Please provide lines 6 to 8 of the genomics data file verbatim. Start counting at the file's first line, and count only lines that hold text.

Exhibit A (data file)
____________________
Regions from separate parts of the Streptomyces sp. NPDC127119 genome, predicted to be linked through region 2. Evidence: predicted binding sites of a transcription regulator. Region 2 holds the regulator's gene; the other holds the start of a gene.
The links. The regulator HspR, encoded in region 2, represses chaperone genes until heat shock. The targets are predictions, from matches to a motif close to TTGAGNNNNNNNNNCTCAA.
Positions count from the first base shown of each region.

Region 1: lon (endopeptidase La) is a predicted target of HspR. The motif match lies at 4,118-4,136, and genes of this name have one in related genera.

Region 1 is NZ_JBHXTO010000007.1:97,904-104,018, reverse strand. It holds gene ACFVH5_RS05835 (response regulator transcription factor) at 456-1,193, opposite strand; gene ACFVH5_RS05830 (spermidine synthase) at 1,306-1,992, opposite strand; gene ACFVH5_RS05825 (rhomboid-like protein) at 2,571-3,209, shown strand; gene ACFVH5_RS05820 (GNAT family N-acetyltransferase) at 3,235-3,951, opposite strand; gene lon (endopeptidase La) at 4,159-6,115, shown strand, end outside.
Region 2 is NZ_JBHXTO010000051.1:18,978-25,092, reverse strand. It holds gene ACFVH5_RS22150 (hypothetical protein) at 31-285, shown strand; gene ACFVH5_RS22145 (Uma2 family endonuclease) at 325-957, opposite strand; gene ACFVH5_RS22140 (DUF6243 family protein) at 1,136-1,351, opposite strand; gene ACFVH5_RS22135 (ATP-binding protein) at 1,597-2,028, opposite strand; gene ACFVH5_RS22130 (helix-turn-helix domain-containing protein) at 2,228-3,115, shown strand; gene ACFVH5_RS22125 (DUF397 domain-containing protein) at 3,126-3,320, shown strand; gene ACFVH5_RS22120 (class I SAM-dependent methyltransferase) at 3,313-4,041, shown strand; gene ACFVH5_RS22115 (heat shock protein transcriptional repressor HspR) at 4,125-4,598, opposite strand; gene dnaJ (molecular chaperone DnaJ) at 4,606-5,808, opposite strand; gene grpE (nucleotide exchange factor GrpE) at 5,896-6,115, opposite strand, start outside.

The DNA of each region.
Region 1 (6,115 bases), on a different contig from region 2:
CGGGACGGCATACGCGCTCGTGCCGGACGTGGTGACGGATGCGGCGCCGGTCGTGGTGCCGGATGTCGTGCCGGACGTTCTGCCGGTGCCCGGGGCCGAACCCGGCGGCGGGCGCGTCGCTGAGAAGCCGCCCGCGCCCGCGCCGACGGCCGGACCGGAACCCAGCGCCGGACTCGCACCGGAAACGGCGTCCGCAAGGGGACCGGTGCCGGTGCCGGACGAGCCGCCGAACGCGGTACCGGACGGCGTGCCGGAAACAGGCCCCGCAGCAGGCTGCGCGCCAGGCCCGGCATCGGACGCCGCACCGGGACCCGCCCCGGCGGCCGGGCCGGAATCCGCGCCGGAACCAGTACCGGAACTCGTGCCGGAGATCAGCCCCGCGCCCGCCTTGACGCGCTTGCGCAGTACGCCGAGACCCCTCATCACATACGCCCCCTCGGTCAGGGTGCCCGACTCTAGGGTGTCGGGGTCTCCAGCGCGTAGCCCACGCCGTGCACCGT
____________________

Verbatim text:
Region 2 is NZ_JBHXTO010000051.1:18,978-25,092, reverse strand. It holds gene ACFVH5_RS22150 (hypothetical protein) at 31-285, shown strand; gene ACFVH5_RS22145 (Uma2 family endonuclease) at 325-957, opposite strand; gene ACFVH5_RS22140 (DUF6243 family protein) at 1,136-1,351, opposite strand; gene ACFVH5_RS22135 (ATP-binding protein) at 1,597-2,028, opposite strand; gene ACFVH5_RS22130 (helix-turn-helix domain-containing protein) at 2,228-3,115, shown strand; gene ACFVH5_RS22125 (DUF397 domain-containing protein) at 3,126-3,320, shown strand; gene ACFVH5_RS22120 (class I SAM-dependent methyltransferase) at 3,313-4,041, shown strand; gene ACFVH5_RS22115 (heat shock protein transcriptional repressor HspR) at 4,125-4,598, opposite strand; gene dnaJ (molecular chaperone DnaJ) at 4,606-5,808, opposite strand; gene grpE (nucleotide exchange factor GrpE) at 5,896-6,115, opposite strand, start outside.

The DNA of each region.
Region 1 (6,115 bases), on a different contig from region 2: